Government of Miami

The government of the City of Miami, Florida is organized under the City Charter, which provides for a mayor-commissioner form of city government.


City Commission and Mayor

The Mayor of Miami, currently Francis X. Suarez, is the city's executive and is directly elected; the mayor appoints a city manager to act as Miami's chief administrative officer.

Five city commissioners are also elected from single-member districts of which they are residents. City commissions also must be qualified voters. The City Commission holds regular meetings in Miami City Hall, located at 3500 Pan American Drive in the neighborhood of Coconut Grove. The Commission has the power to pass ordinances, adopt regulations, and exercise other powers. All city commission offices and that of the mayor are nonpartisan.

  • Alex Diaz de la Portilla - Commissioner, District 1
  • Ken Russell - Commissioner, District 2
  • Joe Carollo - Commissioner, District 3
  • Manolo Reyes - Commissioner, District 4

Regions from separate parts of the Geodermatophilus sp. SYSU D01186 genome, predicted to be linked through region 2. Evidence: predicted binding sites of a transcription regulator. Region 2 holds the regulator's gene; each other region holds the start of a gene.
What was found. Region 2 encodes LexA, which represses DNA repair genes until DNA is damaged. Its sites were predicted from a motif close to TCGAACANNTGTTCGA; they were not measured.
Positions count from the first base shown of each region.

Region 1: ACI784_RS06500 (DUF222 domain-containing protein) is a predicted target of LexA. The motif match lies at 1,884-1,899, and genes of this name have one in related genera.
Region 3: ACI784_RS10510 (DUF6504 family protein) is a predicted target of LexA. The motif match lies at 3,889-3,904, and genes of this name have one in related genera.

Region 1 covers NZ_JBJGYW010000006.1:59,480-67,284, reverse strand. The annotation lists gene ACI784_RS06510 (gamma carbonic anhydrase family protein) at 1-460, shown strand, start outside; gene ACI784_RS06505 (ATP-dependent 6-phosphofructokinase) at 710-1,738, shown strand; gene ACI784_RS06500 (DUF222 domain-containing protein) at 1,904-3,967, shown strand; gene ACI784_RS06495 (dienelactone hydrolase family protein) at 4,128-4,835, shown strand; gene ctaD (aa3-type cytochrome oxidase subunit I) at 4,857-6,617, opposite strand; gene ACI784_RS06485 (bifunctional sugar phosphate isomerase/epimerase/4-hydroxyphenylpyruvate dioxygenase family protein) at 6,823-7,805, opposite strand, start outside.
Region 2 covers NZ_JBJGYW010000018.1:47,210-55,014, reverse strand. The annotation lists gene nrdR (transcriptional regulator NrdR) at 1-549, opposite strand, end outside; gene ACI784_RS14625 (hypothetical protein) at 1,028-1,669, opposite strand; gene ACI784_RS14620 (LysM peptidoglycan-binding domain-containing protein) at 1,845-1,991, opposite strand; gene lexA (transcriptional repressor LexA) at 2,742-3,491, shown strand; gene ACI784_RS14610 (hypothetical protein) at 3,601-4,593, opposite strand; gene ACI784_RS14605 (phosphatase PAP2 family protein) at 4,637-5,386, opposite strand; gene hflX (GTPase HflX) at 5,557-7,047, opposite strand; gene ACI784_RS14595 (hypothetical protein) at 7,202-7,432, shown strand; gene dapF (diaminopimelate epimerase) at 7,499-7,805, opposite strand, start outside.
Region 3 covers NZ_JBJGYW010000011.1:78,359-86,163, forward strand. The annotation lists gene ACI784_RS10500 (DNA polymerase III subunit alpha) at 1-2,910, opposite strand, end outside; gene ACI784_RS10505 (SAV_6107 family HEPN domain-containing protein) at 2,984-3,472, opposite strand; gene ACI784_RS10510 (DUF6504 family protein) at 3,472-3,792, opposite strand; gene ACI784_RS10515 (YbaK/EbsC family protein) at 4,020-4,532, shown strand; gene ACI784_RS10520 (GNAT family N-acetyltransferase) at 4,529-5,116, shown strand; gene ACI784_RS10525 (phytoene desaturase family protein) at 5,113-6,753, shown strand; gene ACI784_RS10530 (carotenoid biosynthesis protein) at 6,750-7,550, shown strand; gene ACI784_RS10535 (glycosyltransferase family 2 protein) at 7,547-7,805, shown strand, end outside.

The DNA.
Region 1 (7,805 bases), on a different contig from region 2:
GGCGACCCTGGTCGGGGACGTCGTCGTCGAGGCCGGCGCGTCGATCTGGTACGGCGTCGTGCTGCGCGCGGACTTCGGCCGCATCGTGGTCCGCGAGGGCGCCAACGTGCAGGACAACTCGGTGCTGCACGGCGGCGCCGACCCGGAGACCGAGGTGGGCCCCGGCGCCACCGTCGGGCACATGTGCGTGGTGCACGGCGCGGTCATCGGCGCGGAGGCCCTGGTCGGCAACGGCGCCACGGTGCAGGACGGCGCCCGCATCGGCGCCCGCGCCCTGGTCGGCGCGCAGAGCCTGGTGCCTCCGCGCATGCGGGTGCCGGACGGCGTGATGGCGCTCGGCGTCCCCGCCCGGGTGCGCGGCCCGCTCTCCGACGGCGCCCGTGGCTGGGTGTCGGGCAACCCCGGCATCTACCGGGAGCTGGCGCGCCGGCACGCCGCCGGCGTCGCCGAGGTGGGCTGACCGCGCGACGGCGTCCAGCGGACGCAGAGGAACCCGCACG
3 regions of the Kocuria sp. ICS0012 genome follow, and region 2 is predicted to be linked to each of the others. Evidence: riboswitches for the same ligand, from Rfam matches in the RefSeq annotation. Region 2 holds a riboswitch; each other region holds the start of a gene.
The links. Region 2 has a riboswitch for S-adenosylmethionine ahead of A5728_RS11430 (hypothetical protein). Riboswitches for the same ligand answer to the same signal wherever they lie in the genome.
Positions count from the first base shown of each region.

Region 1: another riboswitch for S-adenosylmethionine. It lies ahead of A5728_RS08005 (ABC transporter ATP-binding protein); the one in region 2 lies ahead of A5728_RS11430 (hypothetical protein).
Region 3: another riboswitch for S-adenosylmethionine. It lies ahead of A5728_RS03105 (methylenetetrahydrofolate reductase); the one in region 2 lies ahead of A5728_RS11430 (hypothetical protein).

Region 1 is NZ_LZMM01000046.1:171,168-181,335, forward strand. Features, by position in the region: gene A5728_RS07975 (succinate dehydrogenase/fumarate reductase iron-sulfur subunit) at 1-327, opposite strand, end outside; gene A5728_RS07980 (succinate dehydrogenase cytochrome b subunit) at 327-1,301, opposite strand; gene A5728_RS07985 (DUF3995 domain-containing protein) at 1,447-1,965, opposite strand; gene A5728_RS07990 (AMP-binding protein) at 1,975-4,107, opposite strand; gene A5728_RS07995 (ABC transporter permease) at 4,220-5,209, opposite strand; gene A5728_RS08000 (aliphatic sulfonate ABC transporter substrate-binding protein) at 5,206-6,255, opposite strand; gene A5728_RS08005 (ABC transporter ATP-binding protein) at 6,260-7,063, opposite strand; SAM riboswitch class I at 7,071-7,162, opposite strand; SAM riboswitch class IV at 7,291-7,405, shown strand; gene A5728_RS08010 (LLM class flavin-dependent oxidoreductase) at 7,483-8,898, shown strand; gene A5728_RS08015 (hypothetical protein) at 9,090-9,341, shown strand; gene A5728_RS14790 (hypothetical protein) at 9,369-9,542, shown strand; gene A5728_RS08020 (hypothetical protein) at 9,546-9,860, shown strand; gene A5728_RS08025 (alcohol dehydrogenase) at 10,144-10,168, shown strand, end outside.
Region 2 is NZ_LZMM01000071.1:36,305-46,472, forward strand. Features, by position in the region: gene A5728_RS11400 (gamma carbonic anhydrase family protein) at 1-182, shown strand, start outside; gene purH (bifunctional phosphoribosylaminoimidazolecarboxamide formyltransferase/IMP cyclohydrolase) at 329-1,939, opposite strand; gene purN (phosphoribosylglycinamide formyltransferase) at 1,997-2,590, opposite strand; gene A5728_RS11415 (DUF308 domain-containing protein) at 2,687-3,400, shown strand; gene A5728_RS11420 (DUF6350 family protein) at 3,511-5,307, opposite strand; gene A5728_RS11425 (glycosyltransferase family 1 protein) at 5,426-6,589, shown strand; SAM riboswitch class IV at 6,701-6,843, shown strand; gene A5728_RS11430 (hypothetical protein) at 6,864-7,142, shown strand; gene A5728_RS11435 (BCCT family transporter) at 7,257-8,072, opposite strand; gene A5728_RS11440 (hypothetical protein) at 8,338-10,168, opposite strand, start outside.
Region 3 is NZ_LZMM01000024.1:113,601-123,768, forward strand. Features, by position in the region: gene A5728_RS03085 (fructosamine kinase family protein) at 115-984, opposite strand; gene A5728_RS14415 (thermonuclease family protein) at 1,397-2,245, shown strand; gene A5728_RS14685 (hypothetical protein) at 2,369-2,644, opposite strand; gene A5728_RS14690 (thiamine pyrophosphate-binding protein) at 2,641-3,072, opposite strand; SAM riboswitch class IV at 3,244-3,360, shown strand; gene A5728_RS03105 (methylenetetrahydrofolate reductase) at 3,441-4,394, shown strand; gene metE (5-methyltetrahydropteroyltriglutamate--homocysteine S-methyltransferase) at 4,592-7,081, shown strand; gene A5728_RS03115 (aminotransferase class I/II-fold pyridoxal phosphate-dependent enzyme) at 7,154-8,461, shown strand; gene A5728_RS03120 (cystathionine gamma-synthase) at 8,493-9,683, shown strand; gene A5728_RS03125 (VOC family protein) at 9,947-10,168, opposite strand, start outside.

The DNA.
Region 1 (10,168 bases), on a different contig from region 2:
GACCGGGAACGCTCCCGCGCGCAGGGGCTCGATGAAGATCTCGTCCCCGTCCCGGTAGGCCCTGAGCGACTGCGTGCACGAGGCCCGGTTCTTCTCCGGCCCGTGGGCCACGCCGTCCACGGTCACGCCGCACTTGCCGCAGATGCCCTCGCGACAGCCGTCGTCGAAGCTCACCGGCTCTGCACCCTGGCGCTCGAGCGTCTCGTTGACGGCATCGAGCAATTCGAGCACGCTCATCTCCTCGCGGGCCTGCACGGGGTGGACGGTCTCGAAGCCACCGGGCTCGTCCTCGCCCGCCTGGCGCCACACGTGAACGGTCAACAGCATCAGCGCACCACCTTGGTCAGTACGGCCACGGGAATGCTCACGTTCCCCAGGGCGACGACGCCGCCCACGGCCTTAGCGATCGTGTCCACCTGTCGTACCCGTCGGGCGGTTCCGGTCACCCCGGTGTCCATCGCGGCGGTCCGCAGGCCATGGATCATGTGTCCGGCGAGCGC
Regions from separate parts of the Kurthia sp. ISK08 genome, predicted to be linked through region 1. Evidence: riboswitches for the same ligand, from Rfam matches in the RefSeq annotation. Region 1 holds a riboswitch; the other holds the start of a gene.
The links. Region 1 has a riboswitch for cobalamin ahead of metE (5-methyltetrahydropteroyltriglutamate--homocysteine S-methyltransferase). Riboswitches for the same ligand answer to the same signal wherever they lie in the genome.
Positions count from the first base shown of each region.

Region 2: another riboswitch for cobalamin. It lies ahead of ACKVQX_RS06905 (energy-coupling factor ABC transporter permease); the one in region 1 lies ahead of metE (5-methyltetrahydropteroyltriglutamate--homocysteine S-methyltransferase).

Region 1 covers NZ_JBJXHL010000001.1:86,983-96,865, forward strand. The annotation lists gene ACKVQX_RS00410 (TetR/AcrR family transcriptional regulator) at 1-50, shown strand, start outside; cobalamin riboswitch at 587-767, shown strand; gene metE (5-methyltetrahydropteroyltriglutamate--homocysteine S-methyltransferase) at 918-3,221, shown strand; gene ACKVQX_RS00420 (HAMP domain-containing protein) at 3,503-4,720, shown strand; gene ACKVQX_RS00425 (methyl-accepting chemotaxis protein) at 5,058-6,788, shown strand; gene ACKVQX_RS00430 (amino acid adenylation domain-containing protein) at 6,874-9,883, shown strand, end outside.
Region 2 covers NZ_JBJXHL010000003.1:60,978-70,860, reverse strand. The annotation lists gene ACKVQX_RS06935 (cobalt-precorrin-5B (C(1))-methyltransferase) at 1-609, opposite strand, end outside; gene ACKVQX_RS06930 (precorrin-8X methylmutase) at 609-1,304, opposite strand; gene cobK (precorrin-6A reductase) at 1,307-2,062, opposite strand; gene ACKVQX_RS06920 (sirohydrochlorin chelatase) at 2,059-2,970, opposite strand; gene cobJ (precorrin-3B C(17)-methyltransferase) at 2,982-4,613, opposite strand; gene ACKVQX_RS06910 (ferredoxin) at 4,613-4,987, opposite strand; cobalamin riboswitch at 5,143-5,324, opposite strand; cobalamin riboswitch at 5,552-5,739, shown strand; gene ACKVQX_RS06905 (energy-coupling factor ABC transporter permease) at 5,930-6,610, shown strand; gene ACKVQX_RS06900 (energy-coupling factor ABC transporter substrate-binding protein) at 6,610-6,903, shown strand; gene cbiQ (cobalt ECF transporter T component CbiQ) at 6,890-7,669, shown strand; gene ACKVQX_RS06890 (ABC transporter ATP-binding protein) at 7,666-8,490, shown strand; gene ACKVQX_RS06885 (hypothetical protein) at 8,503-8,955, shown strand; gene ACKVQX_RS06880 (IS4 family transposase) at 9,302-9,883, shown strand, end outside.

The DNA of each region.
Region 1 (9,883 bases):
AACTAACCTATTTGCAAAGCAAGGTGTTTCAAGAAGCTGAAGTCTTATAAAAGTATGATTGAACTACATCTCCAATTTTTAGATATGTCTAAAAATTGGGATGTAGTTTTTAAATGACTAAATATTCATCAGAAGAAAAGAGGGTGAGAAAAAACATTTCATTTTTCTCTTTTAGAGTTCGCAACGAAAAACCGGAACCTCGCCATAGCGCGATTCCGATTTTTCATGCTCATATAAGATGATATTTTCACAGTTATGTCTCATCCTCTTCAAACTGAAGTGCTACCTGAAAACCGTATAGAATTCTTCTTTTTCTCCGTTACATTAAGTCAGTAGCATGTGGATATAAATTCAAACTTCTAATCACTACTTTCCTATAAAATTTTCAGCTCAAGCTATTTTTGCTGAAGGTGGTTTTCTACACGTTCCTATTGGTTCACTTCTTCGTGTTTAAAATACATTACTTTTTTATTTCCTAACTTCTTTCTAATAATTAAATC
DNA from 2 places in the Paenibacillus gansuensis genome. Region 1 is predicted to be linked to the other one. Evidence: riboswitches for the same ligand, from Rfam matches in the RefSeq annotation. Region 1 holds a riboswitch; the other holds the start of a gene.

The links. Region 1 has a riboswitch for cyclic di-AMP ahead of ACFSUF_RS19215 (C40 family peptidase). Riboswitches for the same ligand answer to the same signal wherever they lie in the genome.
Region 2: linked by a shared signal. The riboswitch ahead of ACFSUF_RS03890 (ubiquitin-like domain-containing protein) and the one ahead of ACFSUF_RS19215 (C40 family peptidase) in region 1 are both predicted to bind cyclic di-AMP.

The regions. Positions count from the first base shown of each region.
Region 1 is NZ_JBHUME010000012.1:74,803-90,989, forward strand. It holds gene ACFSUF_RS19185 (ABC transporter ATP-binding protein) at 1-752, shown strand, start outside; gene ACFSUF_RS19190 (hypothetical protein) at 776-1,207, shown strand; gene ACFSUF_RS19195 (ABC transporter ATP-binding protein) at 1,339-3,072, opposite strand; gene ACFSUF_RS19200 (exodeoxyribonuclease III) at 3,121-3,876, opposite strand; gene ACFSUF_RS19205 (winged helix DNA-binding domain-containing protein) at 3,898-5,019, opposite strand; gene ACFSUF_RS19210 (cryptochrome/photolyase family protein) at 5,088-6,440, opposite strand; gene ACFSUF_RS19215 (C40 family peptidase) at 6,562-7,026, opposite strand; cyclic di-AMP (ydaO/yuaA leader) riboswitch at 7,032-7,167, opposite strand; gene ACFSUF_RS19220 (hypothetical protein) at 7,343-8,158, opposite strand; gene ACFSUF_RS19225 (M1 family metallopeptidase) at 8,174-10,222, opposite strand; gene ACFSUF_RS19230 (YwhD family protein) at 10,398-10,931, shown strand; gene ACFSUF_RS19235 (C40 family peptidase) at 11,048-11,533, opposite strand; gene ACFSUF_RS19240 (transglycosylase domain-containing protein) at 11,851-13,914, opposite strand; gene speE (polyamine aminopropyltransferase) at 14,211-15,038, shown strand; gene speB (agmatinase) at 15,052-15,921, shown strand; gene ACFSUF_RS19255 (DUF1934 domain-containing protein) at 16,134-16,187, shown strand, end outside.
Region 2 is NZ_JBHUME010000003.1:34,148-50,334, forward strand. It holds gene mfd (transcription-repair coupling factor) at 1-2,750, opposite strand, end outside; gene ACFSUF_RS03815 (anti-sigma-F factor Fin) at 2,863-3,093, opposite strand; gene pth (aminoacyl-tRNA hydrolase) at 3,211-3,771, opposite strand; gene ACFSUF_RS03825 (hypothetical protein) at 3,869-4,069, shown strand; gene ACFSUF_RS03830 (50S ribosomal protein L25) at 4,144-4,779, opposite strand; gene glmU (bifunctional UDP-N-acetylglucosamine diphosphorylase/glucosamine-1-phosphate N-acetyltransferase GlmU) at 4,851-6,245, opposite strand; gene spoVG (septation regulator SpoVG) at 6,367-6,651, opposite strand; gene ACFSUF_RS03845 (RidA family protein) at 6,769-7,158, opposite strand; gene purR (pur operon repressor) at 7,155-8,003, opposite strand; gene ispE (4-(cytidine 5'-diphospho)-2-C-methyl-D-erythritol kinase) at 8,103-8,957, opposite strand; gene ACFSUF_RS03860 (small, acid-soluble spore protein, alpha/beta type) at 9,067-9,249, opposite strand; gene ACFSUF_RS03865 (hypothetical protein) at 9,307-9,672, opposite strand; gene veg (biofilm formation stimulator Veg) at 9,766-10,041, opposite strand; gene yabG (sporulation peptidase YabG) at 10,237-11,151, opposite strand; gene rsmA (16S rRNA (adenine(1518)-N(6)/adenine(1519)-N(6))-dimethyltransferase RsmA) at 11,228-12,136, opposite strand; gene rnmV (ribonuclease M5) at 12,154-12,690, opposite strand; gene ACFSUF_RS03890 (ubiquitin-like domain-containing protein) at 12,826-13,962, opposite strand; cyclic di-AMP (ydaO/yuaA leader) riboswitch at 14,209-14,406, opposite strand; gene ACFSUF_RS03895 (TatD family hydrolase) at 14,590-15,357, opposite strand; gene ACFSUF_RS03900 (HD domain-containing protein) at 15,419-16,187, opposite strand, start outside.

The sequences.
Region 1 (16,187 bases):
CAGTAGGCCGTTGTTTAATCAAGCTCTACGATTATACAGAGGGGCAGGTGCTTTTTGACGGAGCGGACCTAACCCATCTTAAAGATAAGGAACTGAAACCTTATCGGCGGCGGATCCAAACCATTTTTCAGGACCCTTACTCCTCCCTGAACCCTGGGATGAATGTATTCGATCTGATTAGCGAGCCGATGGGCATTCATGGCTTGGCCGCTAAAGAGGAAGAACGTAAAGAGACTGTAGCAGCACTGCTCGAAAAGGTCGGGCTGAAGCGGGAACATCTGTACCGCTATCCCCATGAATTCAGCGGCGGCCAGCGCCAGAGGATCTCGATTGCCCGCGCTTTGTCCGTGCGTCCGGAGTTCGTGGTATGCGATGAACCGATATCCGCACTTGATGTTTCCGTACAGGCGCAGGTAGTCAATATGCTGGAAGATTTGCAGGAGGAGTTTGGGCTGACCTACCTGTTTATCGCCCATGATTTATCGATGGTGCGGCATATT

• Keon Hardemon - Commissioner, District 5

Police Department

The Miami Police Department (MPD), often referred to as the City of Miami Police, is the main police department of Miami. Their jurisdiction lies within the actual city limits of Miami, but have mutual aid agreements with neighboring police departments. Jorge Colina is the chief of police. City of Miami police are distinguishable from their Miami-Dade counterparts by their blue uniforms and blue-and-white patrol vehicles.

Water and Sewer Department

Water and sewer service in Miami is maintained by the Miami-Dade Water and Sewer Department.


Federal and state representation

The United States Postal Service operates post offices in the city of Miami. The Miami Main Post Office, located at 2200 NW 72nd Avenue, is located outside of the city limits in unincorporated Miami-Dade County, adjacent to Miami International Airport.[1]

See also



  • Public Administration Service (1954), Government of Metropolitan Miami, Chicago via HathiTrust
  • Milan J. Dluhy and Howard A. Frank (2002). Miami Fiscal Crisis: Can a Poor City Regain Prosperity?. Praeger.

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